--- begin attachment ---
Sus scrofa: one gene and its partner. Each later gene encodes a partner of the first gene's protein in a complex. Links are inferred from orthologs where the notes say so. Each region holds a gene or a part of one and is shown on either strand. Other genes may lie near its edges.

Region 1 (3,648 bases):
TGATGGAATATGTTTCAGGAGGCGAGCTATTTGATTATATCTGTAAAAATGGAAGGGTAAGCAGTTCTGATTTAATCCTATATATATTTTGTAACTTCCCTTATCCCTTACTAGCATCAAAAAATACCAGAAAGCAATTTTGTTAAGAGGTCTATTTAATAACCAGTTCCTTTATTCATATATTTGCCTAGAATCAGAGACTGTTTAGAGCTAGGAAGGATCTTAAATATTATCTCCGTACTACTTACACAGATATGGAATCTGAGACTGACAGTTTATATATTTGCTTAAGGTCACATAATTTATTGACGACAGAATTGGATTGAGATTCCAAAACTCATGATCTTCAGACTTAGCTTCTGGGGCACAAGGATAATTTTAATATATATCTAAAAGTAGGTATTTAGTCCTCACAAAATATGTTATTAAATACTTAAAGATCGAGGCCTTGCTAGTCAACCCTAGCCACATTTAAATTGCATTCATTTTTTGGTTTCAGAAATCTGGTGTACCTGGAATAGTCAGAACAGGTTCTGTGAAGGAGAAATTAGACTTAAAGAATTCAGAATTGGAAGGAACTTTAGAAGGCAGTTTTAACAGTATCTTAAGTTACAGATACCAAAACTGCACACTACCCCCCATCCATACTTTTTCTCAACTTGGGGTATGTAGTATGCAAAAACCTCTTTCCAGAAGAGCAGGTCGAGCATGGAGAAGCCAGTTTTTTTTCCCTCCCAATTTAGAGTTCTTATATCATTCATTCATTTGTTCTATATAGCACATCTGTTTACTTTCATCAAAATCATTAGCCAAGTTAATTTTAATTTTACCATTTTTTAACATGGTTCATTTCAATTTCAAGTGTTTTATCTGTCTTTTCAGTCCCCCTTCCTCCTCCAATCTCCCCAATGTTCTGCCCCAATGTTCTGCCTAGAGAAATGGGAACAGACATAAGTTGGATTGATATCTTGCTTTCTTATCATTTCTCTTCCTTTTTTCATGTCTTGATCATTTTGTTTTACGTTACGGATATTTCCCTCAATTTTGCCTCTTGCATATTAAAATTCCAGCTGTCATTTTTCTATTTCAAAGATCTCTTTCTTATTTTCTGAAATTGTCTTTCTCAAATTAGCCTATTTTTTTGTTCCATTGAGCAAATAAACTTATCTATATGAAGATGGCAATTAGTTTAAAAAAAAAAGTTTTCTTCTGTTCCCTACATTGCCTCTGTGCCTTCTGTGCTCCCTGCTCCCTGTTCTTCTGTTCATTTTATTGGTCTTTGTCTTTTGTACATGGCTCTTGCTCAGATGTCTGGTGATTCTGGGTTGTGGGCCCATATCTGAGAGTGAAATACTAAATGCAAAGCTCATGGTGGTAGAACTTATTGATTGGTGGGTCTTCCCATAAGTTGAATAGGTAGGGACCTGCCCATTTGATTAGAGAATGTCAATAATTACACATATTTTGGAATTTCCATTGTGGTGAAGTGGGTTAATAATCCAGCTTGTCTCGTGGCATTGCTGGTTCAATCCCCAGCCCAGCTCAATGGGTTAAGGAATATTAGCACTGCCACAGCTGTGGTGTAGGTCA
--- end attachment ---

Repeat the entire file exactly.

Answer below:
Sus scrofa: one gene and its partner. Each later gene encodes a partner of the first gene's protein in a complex. Links are inferred from orthologs where the notes say so. Each region holds a gene or a part of one and is shown on either strand. Other genes may lie near its edges.

Region 1 (3,648 bases):
TGATGGAATATGTTTCAGGAGGCGAGCTATTTGATTATATCTGTAAAAATGGAAGGGTAAGCAGTTCTGATTTAATCCTATATATATTTTGTAACTTCCCTTATCCCTTACTAGCATCAAAAAATACCAGAAAGCAATTTTGTTAAGAGGTCTATTTAATAACCAGTTCCTTTATTCATATATTTGCCTAGAATCAGAGACTGTTTAGAGCTAGGAAGGATCTTAAATATTATCTCCGTACTACTTACACAGATATGGAATCTGAGACTGACAGTTTATATATTTGCTTAAGGTCACATAATTTATTGACGACAGAATTGGATTGAGATTCCAAAACTCATGATCTTCAGACTTAGCTTCTGGGGCACAAGGATAATTTTAATATATATCTAAAAGTAGGTATTTAGTCCTCACAAAATATGTTATTAAATACTTAAAGATCGAGGCCTTGCTAGTCAACCCTAGCCACATTTAAATTGCATTCATTTTTTGGTTTCAGAAATCTGGTGTACCTGGAATAGTCAGAACAGGTTCTGTGAAGGAGAAATTAGACTTAAAGAATTCAGAATTGGAAGGAACTTTAGAAGGCAGTTTTAACAGTATCTTAAGTTACAGATACCAAAACTGCACACTACCCCCCATCCATACTTTTTCTCAACTTGGGGTATGTAGTATGCAAAAACCTCTTTCCAGAAGAGCAGGTCGAGCATGGAGAAGCCAGTTTTTTTTCCCTCCCAATTTAGAGTTCTTATATCATTCATTCATTTGTTCTATATAGCACATCTGTTTACTTTCATCAAAATCATTAGCCAAGTTAATTTTAATTTTACCATTTTTTAACATGGTTCATTTCAATTTCAAGTGTTTTATCTGTCTTTTCAGTCCCCCTTCCTCCTCCAATCTCCCCAATGTTCTGCCCCAATGTTCTGCCTAGAGAAATGGGAACAGACATAAGTTGGATTGATATCTTGCTTTCTTATCATTTCTCTTCCTTTTTTCATGTCTTGATCATTTTGTTTTACGTTACGGATATTTCCCTCAATTTTGCCTCTTGCATATTAAAATTCCAGCTGTCATTTTTCTATTTCAAAGATCTCTTTCTTATTTTCTGAAATTGTCTTTCTCAAATTAGCCTATTTTTTTGTTCCATTGAGCAAATAAACTTATCTATATGAAGATGGCAATTAGTTTAAAAAAAAAAGTTTTCTTCTGTTCCCTACATTGCCTCTGTGCCTTCTGTGCTCCCTGCTCCCTGTTCTTCTGTTCATTTTATTGGTCTTTGTCTTTTGTACATGGCTCTTGCTCAGATGTCTGGTGATTCTGGGTTGTGGGCCCATATCTGAGAGTGAAATACTAAATGCAAAGCTCATGGTGGTAGAACTTATTGATTGGTGGGTCTTCCCATAAGTTGAATAGGTAGGGACCTGCCCATTTGATTAGAGAATGTCAATAATTACACATATTTTGGAATTTCCATTGTGGTGAAGTGGGTTAATAATCCAGCTTGTCTCGTGGCATTGCTGGTTCAATCCCCAGCCCAGCTCAATGGGTTAAGGAATATTAGCACTGCCACAGCTGTGGTGTAGGTCA